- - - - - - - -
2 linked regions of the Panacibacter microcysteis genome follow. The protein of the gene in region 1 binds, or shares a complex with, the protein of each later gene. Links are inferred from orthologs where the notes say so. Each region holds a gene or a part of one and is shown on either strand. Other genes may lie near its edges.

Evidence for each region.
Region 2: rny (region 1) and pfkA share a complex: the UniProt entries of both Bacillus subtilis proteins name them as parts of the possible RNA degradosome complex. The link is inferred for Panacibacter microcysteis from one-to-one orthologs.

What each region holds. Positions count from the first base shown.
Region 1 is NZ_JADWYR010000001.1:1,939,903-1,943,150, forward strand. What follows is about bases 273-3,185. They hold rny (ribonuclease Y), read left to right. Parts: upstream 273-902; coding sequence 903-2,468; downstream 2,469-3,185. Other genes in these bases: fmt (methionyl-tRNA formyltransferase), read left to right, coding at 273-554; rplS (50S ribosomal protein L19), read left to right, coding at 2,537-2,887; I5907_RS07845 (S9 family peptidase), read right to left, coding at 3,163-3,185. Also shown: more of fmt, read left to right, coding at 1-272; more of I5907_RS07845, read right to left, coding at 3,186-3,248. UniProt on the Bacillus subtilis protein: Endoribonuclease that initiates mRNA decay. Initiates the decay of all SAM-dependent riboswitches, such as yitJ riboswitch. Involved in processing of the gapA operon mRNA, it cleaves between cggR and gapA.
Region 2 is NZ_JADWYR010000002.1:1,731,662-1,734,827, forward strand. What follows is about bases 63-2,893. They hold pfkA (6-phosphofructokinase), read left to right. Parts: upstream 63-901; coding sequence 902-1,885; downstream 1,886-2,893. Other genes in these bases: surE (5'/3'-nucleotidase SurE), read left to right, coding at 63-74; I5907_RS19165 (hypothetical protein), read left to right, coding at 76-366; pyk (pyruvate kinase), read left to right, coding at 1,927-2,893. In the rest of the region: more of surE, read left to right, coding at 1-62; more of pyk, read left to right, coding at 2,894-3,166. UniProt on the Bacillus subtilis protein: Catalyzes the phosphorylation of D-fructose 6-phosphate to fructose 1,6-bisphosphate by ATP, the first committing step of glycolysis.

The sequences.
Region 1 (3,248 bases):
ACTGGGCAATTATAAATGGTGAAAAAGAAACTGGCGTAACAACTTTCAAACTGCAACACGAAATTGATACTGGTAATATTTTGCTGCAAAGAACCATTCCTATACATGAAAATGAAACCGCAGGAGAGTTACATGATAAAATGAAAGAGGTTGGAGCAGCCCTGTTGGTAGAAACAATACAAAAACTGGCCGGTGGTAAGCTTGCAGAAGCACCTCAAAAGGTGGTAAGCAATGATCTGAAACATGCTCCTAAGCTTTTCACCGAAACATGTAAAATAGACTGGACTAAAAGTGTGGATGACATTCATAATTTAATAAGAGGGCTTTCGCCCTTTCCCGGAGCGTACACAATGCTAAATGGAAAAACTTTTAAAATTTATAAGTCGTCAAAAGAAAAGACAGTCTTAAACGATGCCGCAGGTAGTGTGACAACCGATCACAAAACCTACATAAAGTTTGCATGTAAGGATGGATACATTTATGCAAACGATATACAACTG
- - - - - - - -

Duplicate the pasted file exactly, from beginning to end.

2 linked regions of the Panacibacter microcysteis genome follow. The protein of the gene in region 1 binds, or shares a complex with, the protein of each later gene. Links are inferred from orthologs where the notes say so. Each region holds a gene or a part of one and is shown on either strand. Other genes may lie near its edges.

Evidence for each region.
Region 2: rny (region 1) and pfkA share a complex: the UniProt entries of both Bacillus subtilis proteins name them as parts of the possible RNA degradosome complex. The link is inferred for Panacibacter microcysteis from one-to-one orthologs.

What each region holds. Positions count from the first base shown.
Region 1 is NZ_JADWYR010000001.1:1,939,903-1,943,150, forward strand. What follows is about bases 273-3,185. They hold rny (ribonuclease Y), read left to right. Parts: upstream 273-902; coding sequence 903-2,468; downstream 2,469-3,185. Other genes in these bases: fmt (methionyl-tRNA formyltransferase), read left to right, coding at 273-554; rplS (50S ribosomal protein L19), read left to right, coding at 2,537-2,887; I5907_RS07845 (S9 family peptidase), read right to left, coding at 3,163-3,185. Also shown: more of fmt, read left to right, coding at 1-272; more of I5907_RS07845, read right to left, coding at 3,186-3,248. UniProt on the Bacillus subtilis protein: Endoribonuclease that initiates mRNA decay. Initiates the decay of all SAM-dependent riboswitches, such as yitJ riboswitch. Involved in processing of the gapA operon mRNA, it cleaves between cggR and gapA.
Region 2 is NZ_JADWYR010000002.1:1,731,662-1,734,827, forward strand. What follows is about bases 63-2,893. They hold pfkA (6-phosphofructokinase), read left to right. Parts: upstream 63-901; coding sequence 902-1,885; downstream 1,886-2,893. Other genes in these bases: surE (5'/3'-nucleotidase SurE), read left to right, coding at 63-74; I5907_RS19165 (hypothetical protein), read left to right, coding at 76-366; pyk (pyruvate kinase), read left to right, coding at 1,927-2,893. In the rest of the region: more of surE, read left to right, coding at 1-62; more of pyk, read left to right, coding at 2,894-3,166. UniProt on the Bacillus subtilis protein: Catalyzes the phosphorylation of D-fructose 6-phosphate to fructose 1,6-bisphosphate by ATP, the first committing step of glycolysis.

The sequences.
Region 1 (3,248 bases):
ACTGGGCAATTATAAATGGTGAAAAAGAAACTGGCGTAACAACTTTCAAACTGCAACACGAAATTGATACTGGTAATATTTTGCTGCAAAGAACCATTCCTATACATGAAAATGAAACCGCAGGAGAGTTACATGATAAAATGAAAGAGGTTGGAGCAGCCCTGTTGGTAGAAACAATACAAAAACTGGCCGGTGGTAAGCTTGCAGAAGCACCTCAAAAGGTGGTAAGCAATGATCTGAAACATGCTCCTAAGCTTTTCACCGAAACATGTAAAATAGACTGGACTAAAAGTGTGGATGACATTCATAATTTAATAAGAGGGCTTTCGCCCTTTCCCGGAGCGTACACAATGCTAAATGGAAAAACTTTTAAAATTTATAAGTCGTCAAAAGAAAAGACAGTCTTAAACGATGCCGCAGGTAGTGTGACAACCGATCACAAAACCTACATAAAGTTTGCATGTAAGGATGGATACATTTATGCAAACGATATACAACTG